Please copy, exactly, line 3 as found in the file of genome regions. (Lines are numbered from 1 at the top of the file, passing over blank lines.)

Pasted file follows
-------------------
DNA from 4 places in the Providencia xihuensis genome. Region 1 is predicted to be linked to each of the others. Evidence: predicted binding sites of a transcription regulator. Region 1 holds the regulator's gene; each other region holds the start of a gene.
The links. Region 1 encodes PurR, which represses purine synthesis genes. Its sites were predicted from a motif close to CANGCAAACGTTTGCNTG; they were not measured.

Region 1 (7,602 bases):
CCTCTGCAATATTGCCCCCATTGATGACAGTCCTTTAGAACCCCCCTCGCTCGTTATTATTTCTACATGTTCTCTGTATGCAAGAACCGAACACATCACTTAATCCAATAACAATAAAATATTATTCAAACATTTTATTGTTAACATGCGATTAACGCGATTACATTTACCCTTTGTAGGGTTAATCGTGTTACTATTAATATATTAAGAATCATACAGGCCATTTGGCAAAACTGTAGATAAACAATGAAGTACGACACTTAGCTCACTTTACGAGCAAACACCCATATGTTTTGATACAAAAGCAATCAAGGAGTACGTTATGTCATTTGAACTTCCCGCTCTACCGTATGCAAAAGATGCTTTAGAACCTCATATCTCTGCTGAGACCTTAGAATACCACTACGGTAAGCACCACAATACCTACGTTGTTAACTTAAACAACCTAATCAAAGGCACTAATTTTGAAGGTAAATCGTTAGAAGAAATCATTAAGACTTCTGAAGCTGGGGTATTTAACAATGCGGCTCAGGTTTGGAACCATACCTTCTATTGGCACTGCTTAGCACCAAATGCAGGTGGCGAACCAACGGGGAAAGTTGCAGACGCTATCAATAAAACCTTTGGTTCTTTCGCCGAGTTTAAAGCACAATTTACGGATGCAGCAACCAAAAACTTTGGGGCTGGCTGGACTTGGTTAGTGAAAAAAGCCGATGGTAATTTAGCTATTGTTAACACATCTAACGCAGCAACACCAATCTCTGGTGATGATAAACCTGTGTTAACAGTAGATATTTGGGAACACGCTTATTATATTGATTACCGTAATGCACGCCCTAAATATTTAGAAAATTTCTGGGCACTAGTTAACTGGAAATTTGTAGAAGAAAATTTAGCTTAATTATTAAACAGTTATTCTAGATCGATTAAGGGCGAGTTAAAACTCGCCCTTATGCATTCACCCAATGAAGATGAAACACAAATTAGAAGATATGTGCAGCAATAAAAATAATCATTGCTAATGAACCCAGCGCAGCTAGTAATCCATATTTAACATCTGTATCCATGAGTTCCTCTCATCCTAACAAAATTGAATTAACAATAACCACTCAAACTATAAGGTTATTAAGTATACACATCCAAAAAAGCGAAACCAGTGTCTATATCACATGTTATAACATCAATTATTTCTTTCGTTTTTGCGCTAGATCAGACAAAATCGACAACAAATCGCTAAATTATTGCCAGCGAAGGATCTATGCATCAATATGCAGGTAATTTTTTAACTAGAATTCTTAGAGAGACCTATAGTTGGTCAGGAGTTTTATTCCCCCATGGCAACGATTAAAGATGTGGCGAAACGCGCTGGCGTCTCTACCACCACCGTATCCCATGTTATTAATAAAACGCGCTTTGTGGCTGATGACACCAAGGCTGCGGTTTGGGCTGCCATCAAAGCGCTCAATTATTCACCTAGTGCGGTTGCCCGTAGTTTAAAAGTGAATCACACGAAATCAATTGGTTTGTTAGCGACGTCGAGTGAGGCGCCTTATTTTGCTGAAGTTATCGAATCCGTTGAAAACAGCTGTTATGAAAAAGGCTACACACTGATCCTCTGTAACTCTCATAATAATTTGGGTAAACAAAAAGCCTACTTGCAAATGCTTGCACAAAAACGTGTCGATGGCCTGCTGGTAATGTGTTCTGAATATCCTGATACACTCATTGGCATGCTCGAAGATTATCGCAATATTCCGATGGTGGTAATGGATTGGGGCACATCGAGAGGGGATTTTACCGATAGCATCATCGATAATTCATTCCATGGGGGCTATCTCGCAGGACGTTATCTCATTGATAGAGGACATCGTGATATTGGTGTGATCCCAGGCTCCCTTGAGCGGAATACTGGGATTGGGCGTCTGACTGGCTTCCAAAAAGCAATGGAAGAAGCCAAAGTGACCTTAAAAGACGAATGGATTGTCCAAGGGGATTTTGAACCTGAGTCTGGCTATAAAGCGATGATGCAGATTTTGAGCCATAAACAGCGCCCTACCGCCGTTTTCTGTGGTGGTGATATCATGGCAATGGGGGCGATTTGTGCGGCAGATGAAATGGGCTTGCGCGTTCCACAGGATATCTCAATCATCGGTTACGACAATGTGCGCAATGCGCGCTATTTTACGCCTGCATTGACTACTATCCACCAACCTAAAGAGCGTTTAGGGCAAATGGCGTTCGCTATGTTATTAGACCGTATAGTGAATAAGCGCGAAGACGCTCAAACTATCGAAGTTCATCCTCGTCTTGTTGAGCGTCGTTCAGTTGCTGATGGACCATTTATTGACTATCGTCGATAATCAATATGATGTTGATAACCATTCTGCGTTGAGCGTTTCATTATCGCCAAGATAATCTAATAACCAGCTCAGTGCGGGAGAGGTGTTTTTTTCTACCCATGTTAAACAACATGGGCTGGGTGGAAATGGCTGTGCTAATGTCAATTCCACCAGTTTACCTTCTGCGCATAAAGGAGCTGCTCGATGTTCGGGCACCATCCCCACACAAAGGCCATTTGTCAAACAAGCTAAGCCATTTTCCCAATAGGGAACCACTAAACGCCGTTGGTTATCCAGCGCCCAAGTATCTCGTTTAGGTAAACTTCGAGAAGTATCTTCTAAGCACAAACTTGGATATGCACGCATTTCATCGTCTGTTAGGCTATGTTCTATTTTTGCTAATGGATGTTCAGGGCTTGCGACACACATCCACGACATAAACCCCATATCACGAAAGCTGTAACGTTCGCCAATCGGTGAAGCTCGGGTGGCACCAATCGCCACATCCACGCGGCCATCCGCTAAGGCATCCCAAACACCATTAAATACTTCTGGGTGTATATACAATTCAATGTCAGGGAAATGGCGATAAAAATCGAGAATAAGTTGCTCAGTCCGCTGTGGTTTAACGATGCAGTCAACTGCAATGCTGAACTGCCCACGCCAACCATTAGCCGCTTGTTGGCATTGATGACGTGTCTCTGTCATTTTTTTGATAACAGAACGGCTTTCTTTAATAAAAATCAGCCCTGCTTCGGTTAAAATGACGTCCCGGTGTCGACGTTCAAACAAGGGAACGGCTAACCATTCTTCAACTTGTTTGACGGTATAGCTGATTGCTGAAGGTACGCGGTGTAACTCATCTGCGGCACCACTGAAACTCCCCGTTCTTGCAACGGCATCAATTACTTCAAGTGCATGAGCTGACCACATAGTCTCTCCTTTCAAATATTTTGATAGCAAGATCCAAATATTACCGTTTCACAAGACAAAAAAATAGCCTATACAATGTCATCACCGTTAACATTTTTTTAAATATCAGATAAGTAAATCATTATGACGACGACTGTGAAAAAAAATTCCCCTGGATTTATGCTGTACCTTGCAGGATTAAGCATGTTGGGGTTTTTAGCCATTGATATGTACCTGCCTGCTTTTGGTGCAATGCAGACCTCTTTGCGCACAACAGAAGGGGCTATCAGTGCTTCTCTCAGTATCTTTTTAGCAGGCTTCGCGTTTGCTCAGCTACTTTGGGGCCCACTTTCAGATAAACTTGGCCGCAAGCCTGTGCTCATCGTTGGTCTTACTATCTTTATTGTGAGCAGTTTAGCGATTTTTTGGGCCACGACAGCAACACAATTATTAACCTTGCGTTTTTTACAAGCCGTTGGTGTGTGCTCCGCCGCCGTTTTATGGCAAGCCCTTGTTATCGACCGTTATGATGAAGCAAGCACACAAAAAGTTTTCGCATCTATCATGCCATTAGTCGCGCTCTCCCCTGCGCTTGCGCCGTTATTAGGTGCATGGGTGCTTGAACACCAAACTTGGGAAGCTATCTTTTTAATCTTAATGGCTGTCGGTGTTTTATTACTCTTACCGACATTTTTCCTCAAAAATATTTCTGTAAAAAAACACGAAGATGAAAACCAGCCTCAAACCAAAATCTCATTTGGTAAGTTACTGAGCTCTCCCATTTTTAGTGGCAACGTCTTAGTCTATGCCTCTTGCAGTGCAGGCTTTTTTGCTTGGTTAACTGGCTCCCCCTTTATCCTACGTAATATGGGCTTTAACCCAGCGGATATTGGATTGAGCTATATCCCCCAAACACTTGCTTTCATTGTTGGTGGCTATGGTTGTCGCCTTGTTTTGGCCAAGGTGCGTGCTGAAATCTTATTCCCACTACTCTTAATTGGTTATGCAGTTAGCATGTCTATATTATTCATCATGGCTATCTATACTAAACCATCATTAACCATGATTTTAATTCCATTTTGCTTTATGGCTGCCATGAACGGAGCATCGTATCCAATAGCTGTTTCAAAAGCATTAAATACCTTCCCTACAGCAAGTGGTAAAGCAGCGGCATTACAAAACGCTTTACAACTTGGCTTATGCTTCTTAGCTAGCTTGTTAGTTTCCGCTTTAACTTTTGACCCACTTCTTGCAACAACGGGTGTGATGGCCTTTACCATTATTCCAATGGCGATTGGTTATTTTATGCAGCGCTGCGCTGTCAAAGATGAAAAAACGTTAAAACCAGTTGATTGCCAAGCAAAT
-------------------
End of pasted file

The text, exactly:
Region 1 (7,602 bases):